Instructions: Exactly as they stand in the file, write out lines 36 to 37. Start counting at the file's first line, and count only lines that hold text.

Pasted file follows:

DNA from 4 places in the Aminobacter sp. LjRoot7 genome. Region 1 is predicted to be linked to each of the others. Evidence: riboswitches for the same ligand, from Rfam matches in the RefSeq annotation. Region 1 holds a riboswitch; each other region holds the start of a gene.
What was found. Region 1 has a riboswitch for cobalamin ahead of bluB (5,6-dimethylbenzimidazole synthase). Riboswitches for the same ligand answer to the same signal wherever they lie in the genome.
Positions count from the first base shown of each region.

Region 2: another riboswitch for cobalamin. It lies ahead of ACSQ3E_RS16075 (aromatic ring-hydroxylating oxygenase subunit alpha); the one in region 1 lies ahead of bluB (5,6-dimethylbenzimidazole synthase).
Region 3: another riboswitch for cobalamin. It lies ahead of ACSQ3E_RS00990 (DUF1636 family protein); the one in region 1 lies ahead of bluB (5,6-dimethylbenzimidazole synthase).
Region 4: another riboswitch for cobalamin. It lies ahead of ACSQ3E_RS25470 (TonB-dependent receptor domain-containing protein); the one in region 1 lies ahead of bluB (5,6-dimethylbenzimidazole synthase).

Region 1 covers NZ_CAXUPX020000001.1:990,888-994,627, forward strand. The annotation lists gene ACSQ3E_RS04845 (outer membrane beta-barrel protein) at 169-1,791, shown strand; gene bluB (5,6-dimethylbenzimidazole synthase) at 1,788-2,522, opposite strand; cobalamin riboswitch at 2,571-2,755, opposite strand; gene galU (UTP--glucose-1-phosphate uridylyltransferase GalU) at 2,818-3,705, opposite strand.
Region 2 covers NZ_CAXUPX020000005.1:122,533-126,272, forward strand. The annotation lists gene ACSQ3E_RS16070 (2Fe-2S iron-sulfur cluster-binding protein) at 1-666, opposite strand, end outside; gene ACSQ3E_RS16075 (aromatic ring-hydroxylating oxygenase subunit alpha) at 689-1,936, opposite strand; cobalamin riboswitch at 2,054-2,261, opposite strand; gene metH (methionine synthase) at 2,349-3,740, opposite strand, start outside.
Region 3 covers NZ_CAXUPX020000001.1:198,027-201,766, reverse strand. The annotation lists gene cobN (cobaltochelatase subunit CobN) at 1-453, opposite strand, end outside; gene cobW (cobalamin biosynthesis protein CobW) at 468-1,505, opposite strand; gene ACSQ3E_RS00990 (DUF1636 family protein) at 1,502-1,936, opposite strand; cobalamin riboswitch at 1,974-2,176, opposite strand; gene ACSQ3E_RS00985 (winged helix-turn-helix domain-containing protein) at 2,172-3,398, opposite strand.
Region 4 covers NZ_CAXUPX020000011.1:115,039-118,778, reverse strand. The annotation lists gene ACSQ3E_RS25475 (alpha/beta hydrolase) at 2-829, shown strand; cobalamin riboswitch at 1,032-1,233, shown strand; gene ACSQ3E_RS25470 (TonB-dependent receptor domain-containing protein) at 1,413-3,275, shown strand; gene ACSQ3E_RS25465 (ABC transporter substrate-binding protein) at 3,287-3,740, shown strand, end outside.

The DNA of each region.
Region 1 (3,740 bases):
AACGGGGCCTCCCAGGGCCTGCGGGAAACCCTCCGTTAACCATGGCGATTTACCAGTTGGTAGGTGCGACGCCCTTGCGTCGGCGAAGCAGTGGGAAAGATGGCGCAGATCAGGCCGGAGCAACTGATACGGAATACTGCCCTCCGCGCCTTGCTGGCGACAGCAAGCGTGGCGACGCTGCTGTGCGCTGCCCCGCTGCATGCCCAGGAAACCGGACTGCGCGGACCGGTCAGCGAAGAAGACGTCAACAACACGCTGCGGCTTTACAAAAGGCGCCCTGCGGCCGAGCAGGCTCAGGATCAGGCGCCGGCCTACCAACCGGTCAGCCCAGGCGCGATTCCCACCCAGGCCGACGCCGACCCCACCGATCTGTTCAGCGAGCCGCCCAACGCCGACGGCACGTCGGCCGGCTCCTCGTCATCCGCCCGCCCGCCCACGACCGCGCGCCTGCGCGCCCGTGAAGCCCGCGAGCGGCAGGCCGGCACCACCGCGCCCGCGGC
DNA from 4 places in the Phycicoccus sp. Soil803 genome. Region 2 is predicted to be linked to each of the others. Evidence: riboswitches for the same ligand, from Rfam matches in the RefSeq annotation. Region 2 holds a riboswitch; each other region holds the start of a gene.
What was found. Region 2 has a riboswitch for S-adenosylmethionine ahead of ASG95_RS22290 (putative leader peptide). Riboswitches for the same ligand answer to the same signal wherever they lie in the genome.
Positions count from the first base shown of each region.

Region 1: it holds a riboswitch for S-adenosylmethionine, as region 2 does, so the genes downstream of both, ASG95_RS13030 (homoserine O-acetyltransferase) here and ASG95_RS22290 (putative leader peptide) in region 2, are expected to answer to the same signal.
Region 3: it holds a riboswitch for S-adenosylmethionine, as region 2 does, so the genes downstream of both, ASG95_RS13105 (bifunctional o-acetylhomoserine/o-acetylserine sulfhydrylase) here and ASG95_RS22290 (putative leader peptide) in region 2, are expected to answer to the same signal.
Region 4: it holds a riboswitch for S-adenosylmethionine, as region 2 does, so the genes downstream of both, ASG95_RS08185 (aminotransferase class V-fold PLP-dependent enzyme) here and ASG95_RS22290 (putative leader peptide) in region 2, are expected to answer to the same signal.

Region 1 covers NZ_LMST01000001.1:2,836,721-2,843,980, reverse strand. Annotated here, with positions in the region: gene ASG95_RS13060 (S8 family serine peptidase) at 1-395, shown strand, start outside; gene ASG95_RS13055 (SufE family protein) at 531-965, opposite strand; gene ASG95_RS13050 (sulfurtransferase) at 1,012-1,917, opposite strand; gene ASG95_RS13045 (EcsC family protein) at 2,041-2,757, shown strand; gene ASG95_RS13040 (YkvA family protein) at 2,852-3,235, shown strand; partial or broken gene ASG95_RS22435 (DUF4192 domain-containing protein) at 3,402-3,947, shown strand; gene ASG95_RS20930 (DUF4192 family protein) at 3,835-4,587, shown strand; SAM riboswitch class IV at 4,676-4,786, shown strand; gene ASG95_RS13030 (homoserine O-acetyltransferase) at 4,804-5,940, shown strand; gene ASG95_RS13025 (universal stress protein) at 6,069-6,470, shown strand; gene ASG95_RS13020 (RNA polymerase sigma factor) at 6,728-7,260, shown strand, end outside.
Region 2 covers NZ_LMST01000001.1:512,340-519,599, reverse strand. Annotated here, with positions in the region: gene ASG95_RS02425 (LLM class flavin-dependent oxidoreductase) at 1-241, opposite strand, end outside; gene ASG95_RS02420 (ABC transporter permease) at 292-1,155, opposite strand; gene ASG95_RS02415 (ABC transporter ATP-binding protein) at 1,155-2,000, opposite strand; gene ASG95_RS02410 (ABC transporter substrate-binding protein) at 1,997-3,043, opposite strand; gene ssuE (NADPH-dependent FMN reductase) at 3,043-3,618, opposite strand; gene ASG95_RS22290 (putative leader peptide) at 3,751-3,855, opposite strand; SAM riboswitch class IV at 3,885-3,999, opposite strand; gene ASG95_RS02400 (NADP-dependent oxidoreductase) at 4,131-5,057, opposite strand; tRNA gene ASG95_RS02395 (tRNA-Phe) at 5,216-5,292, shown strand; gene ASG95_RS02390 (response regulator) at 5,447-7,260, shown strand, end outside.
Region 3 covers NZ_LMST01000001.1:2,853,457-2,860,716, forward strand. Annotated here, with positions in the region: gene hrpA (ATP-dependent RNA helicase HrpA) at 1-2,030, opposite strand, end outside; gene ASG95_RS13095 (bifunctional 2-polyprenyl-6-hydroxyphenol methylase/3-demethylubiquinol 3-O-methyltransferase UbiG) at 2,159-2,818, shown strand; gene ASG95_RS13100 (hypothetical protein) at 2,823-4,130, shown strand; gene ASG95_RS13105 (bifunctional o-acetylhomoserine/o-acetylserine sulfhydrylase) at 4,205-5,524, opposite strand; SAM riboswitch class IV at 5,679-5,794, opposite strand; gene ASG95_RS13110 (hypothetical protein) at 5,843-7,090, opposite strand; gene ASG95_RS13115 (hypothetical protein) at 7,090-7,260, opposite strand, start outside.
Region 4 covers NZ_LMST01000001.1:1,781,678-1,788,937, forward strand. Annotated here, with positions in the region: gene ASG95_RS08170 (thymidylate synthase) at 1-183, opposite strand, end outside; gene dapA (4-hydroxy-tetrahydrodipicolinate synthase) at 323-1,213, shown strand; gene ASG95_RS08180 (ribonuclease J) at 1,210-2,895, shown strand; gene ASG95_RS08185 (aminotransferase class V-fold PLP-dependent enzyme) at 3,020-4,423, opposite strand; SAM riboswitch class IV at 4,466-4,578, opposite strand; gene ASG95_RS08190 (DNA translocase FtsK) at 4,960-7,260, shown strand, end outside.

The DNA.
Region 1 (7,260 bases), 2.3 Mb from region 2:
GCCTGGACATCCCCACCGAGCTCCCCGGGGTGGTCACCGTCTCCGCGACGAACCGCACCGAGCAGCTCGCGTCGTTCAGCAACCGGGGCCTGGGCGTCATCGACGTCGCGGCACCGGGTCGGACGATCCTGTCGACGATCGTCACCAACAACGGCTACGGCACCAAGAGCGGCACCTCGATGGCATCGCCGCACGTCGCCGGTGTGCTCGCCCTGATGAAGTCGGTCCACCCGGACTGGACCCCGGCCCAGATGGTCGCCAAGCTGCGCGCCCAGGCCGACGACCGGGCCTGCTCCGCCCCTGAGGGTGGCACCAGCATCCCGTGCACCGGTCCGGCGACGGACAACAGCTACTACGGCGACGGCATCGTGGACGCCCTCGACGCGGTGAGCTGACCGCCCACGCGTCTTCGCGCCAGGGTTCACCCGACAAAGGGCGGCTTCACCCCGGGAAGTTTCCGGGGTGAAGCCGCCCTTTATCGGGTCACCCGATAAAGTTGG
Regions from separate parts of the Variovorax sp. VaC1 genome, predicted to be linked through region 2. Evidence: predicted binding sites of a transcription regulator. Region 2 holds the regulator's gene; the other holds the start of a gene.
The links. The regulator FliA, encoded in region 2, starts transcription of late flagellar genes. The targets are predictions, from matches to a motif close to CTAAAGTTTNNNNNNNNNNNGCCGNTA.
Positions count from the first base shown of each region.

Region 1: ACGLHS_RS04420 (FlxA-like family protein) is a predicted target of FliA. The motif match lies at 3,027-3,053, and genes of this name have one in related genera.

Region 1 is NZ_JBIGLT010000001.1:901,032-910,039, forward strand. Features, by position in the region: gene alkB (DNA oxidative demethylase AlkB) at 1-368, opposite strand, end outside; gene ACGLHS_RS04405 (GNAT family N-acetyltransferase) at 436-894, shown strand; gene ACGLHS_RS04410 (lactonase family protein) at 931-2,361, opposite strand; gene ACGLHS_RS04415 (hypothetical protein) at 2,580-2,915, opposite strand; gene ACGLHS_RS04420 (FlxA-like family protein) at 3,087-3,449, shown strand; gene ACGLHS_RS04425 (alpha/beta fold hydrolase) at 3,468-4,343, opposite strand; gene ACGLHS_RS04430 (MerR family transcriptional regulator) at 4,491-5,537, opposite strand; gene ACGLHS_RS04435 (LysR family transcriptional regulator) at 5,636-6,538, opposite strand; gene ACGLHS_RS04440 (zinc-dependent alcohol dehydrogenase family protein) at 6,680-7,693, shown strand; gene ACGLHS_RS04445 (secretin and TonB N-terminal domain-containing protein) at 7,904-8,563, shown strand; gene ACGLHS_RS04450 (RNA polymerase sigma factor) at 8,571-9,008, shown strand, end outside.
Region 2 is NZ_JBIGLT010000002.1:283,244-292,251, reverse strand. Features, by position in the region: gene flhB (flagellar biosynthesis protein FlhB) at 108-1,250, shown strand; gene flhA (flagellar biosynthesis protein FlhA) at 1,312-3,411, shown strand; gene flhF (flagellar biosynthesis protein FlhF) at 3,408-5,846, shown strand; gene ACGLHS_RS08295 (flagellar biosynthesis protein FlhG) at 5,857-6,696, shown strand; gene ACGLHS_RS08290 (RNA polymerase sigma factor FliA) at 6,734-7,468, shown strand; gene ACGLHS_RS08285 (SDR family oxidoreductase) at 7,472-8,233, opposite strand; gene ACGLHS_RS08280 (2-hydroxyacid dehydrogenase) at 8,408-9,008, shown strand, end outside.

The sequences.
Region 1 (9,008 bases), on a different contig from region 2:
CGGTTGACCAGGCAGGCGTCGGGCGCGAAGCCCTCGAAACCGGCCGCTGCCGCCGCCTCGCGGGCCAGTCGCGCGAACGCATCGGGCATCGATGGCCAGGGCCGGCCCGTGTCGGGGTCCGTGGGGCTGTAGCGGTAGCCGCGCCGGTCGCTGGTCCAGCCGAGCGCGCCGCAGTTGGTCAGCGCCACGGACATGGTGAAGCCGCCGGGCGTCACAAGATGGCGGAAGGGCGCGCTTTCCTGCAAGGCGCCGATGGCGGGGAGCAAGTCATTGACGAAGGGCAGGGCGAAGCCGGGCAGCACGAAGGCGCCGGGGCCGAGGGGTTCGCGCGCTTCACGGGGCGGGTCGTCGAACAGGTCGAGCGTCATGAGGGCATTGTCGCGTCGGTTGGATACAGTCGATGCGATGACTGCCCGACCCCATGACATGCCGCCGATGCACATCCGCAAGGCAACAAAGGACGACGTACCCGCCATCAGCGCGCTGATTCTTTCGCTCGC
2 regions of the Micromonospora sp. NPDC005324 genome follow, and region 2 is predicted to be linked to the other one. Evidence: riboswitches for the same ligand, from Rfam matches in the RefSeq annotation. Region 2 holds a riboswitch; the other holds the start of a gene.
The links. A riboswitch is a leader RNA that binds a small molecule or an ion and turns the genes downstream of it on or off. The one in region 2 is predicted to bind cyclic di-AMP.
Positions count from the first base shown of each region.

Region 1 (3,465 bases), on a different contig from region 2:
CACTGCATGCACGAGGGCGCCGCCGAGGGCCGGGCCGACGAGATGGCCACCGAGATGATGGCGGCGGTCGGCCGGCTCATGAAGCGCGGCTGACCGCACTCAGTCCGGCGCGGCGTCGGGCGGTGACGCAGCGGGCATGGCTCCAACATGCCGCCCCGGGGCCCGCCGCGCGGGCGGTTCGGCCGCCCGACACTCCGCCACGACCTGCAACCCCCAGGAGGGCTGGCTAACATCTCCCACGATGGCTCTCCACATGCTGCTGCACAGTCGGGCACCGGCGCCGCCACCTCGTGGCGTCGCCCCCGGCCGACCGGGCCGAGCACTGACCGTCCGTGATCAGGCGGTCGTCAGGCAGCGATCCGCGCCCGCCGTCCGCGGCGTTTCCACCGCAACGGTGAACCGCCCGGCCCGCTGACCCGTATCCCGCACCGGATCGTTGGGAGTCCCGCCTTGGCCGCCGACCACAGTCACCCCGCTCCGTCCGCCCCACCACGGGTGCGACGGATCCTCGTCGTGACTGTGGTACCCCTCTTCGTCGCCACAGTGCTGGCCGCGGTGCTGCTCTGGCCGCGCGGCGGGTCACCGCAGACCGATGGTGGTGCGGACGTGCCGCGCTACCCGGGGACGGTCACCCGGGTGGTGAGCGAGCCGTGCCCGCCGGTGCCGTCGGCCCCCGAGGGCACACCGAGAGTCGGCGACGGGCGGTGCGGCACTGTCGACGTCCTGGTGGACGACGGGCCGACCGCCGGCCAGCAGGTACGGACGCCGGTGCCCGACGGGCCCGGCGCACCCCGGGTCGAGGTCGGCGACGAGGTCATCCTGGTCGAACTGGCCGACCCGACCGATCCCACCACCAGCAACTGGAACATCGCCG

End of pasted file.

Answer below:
2 regions of the Micromonospora sp. NPDC005324 genome follow, and region 2 is predicted to be linked to the other one. Evidence: riboswitches for the same ligand, from Rfam matches in the RefSeq annotation. Region 2 holds a riboswitch; the other holds the start of a gene.
The links. A riboswitch is a leader RNA that binds a small molecule or an ion and turns the genes downstream of it on or off. The one in region 2 is predicted to bind cyclic di-AMP.